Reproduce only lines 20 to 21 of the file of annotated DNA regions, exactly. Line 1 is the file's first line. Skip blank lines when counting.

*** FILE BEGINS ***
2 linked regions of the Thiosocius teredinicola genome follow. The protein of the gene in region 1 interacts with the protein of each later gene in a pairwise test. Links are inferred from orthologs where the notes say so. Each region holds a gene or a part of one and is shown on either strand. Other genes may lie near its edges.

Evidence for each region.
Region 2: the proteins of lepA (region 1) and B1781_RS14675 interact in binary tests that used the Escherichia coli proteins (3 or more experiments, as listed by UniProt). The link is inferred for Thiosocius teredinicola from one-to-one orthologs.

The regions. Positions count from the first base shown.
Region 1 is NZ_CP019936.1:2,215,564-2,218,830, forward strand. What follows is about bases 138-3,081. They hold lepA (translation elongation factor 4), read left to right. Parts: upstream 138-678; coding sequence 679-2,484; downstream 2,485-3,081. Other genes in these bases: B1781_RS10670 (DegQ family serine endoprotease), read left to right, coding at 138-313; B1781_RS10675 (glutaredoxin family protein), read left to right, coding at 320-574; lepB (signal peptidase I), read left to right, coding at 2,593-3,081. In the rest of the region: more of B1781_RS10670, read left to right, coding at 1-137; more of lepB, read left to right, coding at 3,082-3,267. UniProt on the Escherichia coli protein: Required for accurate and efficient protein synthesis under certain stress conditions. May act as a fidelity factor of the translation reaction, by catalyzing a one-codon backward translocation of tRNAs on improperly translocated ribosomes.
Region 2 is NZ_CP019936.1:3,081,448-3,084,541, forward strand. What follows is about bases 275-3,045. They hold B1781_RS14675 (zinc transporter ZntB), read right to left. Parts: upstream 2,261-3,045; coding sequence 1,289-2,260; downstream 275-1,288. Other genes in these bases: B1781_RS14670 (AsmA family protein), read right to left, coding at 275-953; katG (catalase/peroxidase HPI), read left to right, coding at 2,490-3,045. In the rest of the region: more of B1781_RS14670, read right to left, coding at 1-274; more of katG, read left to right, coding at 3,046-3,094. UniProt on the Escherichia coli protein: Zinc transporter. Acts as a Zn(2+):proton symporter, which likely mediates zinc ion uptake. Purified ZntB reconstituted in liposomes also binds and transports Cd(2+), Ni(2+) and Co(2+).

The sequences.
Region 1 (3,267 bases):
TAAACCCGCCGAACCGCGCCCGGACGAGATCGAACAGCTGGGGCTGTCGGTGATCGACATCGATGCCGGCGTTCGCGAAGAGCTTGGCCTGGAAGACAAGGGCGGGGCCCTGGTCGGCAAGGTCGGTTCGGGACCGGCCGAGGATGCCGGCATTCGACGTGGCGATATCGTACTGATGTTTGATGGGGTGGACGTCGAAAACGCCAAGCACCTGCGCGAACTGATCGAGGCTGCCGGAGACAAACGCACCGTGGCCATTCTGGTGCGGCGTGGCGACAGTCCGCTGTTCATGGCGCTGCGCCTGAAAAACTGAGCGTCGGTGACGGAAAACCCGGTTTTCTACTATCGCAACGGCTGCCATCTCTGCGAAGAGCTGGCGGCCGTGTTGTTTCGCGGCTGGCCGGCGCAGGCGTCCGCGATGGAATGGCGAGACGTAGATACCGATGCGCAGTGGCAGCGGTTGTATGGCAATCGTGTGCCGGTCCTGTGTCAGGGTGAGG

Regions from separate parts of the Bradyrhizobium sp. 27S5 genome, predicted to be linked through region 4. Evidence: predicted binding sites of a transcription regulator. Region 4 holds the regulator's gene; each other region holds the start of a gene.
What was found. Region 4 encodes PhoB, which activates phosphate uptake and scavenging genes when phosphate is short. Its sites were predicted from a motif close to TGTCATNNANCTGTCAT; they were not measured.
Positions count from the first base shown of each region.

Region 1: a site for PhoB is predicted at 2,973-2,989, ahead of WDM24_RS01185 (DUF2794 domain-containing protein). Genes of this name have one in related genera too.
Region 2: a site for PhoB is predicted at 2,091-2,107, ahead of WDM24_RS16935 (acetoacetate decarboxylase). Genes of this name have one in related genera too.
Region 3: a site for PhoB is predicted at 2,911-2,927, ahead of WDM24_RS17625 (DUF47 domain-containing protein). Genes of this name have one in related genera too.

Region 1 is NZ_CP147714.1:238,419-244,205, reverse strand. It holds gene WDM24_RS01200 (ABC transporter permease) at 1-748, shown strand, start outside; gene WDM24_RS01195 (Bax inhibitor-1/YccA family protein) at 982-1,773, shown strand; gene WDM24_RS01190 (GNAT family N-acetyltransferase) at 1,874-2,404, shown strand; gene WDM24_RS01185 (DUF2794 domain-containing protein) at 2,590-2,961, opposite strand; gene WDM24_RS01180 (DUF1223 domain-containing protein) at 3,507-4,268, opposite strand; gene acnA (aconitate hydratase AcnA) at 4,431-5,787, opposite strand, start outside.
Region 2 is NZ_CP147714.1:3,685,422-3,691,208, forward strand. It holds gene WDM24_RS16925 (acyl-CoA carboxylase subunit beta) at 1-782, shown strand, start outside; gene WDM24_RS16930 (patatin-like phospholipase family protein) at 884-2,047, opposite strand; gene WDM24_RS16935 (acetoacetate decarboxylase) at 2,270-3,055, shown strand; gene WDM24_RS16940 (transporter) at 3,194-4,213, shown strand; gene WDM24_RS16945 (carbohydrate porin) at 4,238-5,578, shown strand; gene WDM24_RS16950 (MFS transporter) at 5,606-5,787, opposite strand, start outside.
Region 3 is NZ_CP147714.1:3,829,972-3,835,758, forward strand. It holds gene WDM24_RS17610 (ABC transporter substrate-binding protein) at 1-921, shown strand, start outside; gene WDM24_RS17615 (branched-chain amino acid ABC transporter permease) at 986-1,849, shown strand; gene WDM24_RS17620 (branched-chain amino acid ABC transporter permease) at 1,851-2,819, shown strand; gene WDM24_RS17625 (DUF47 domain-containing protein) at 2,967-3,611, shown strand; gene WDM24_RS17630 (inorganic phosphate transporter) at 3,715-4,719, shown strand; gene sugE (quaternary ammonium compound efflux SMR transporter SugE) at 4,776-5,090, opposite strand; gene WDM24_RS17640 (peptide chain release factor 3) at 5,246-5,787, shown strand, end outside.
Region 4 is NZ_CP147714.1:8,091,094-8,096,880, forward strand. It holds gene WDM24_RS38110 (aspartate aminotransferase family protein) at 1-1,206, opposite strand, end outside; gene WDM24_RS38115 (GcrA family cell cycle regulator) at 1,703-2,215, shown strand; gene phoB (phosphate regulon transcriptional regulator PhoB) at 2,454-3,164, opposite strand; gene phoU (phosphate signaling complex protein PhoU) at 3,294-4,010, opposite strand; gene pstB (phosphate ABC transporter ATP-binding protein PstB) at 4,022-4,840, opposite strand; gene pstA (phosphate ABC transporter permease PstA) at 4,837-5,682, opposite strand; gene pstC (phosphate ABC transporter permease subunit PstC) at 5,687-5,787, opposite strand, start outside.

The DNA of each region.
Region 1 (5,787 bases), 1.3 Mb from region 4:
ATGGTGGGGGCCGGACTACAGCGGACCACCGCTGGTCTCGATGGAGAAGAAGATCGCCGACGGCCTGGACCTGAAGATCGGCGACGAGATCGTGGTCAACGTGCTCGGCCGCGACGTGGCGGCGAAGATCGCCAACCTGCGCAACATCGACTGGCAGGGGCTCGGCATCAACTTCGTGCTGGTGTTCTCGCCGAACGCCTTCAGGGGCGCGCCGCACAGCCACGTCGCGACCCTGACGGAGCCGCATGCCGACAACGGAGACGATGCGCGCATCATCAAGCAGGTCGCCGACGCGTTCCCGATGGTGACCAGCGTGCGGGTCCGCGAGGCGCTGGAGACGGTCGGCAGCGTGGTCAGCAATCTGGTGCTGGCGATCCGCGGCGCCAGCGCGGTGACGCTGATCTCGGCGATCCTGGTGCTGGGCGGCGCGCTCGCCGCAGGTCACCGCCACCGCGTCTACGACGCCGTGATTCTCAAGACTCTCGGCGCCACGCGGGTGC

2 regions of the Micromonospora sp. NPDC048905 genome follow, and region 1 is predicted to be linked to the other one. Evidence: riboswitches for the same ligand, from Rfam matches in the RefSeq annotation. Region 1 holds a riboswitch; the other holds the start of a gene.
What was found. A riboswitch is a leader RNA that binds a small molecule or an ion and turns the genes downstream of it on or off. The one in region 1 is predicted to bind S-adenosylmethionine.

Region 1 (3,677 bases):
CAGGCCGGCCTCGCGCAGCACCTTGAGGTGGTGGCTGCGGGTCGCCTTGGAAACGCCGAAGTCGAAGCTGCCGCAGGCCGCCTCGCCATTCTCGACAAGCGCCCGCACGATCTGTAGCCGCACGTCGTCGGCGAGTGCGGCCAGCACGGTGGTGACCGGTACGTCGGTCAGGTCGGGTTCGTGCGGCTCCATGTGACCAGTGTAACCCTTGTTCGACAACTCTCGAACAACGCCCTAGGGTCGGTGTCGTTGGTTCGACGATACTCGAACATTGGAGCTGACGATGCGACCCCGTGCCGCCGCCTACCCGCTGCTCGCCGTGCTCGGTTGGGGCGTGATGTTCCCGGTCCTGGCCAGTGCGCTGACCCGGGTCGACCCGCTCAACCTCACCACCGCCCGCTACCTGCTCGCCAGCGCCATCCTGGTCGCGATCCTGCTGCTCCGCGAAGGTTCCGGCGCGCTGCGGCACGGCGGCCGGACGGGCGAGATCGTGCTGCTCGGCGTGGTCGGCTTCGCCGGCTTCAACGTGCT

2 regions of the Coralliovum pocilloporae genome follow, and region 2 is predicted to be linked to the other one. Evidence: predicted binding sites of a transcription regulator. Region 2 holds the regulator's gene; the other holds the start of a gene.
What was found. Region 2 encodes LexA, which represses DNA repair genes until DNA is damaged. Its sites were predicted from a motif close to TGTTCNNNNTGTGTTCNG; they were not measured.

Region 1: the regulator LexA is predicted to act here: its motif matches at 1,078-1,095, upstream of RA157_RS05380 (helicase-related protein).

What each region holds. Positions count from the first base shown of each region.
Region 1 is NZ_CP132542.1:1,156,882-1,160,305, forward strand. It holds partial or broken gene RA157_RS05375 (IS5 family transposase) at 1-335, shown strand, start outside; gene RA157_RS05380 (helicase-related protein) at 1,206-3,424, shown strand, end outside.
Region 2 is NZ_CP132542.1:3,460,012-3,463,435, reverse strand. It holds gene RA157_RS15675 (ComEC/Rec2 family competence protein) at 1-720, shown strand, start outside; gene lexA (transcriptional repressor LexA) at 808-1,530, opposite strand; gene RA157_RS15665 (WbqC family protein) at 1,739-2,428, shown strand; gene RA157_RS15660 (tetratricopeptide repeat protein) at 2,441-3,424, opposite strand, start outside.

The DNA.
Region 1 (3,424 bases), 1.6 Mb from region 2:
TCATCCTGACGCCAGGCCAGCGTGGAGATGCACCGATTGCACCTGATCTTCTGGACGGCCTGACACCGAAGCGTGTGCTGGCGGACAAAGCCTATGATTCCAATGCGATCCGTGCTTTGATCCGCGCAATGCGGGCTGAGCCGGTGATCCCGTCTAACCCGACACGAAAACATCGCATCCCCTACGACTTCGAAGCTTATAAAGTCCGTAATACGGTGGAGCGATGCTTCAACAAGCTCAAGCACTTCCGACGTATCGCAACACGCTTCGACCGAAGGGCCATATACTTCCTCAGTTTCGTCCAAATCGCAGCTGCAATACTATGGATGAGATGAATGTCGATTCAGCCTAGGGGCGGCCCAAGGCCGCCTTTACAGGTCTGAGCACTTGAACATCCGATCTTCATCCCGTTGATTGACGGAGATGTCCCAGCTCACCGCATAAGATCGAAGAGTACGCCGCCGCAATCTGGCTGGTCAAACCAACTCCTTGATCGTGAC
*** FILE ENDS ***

The DNA of each region.
Region 1 (5,787 bases), 1.3 Mb from region 4: